Attention Is The Only Asset: When You Have It From People, Make It Count
The most valuable thing you can get from a person is their attention.
People don’t talk on the phone anymore; I call people and they sound surprised to have seen their cell phone ringing. People like texting for three reasons: 1) It’s much less direct 2) Texting lacks immediacy — when someone texts you, you can take your time in responding 3) You can end a text conversation at your convenience without saying anything, you just stop replying. When a person is on a call, all of their attention — or at least a lot more than when they’re texting — has to be directed to the person on the other end of the line.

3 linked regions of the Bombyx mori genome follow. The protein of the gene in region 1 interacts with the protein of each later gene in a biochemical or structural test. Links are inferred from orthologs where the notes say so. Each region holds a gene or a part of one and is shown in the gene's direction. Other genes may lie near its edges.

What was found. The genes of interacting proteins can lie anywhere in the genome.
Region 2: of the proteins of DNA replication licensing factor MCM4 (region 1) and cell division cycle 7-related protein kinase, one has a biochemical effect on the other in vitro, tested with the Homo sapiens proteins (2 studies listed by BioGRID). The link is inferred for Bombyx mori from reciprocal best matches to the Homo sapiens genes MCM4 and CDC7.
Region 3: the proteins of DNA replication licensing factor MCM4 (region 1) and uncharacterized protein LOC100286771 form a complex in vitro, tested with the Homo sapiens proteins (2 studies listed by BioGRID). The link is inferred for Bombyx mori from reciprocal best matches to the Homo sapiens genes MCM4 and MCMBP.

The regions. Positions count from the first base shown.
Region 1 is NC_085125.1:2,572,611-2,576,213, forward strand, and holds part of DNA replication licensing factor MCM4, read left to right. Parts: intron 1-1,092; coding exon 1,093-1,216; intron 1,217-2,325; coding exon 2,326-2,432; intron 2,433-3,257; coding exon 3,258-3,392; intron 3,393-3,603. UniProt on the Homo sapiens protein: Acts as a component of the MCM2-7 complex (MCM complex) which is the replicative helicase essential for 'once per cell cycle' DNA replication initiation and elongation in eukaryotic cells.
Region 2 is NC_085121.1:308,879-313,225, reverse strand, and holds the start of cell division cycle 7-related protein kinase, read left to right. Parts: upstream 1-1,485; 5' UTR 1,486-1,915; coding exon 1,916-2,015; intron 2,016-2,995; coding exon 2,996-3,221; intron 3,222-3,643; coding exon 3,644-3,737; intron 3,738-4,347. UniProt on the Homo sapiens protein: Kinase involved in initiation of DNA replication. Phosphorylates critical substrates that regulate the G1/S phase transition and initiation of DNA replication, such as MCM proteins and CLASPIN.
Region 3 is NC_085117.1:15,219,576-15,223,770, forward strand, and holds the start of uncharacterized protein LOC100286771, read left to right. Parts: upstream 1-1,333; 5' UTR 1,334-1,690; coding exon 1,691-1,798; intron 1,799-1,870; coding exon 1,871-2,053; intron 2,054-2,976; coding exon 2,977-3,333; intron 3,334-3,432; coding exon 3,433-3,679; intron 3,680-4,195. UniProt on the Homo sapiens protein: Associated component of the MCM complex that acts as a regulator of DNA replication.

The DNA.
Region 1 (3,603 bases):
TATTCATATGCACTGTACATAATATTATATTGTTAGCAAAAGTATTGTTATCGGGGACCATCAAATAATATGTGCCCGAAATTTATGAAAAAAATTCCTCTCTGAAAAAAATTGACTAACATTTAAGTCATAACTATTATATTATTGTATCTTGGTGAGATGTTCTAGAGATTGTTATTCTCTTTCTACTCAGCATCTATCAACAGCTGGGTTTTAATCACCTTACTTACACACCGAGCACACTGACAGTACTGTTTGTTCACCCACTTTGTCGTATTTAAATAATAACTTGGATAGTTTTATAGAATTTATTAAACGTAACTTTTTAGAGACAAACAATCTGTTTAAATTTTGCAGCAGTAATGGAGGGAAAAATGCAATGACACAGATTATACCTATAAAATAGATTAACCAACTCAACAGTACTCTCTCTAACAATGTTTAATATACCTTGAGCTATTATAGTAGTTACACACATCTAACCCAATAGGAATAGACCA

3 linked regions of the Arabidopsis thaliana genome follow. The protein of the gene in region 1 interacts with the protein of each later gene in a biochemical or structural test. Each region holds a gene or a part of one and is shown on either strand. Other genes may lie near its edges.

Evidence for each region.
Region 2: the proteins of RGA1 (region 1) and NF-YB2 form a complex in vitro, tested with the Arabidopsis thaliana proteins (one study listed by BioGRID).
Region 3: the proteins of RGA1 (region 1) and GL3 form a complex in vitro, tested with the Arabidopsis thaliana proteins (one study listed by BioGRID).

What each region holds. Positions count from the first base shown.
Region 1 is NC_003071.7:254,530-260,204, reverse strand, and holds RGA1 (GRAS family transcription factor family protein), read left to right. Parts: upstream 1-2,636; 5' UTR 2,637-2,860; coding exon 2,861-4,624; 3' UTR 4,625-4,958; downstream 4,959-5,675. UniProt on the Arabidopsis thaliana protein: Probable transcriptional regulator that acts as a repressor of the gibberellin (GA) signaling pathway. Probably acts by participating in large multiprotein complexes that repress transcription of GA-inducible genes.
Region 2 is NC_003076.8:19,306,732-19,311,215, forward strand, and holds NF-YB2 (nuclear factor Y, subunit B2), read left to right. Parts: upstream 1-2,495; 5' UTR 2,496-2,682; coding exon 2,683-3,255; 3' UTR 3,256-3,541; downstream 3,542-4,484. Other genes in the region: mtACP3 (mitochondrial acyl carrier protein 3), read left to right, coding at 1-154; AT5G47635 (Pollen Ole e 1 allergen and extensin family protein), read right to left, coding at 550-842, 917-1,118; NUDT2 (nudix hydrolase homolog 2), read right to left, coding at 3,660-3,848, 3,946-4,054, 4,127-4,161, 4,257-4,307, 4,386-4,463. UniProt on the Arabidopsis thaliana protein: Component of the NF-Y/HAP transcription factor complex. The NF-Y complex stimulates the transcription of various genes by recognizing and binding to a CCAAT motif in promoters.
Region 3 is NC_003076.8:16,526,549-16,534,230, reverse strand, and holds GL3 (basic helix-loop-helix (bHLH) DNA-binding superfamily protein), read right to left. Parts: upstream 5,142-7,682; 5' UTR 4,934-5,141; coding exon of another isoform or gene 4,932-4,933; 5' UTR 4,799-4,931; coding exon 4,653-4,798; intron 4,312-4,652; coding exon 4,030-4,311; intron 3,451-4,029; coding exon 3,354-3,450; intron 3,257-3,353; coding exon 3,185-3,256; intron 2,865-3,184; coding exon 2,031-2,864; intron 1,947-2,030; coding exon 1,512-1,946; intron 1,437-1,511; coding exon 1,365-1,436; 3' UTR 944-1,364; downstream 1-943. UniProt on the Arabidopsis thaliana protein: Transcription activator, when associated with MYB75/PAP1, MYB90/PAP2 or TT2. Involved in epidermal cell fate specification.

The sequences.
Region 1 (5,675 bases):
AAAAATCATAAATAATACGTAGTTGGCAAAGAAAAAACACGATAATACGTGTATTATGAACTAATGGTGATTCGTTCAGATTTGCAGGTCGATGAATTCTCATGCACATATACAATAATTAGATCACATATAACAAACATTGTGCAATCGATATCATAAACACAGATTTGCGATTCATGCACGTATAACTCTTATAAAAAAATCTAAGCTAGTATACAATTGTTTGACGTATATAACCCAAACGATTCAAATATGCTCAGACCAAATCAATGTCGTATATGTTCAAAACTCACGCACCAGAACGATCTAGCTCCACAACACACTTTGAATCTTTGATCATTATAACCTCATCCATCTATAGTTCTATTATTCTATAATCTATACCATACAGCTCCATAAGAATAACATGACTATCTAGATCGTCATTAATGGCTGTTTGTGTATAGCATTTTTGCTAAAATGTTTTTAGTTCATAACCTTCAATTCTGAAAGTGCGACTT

When people read things, they are giving that literature their full attention. That’s your chance to say what you want to say — make it good.
When you’re face to face with a person, you have all of their attention (if your face isn’t buried in your phone). That is a very valuable asset; don’t waste it.
Attention is becoming harder and harder to obtain as we get more and more ways to be distracted. Our phones and computers and tablets and intent connections puts everything at our fingertips whenever we want it; that’s a strong-ass pull. Less time to relax. To be in a moment with absolutely nothing to do. To just be.
So when you do get someone’s attention, treat it like scarce resource, because there is fierce competition out there, and you may not get it again.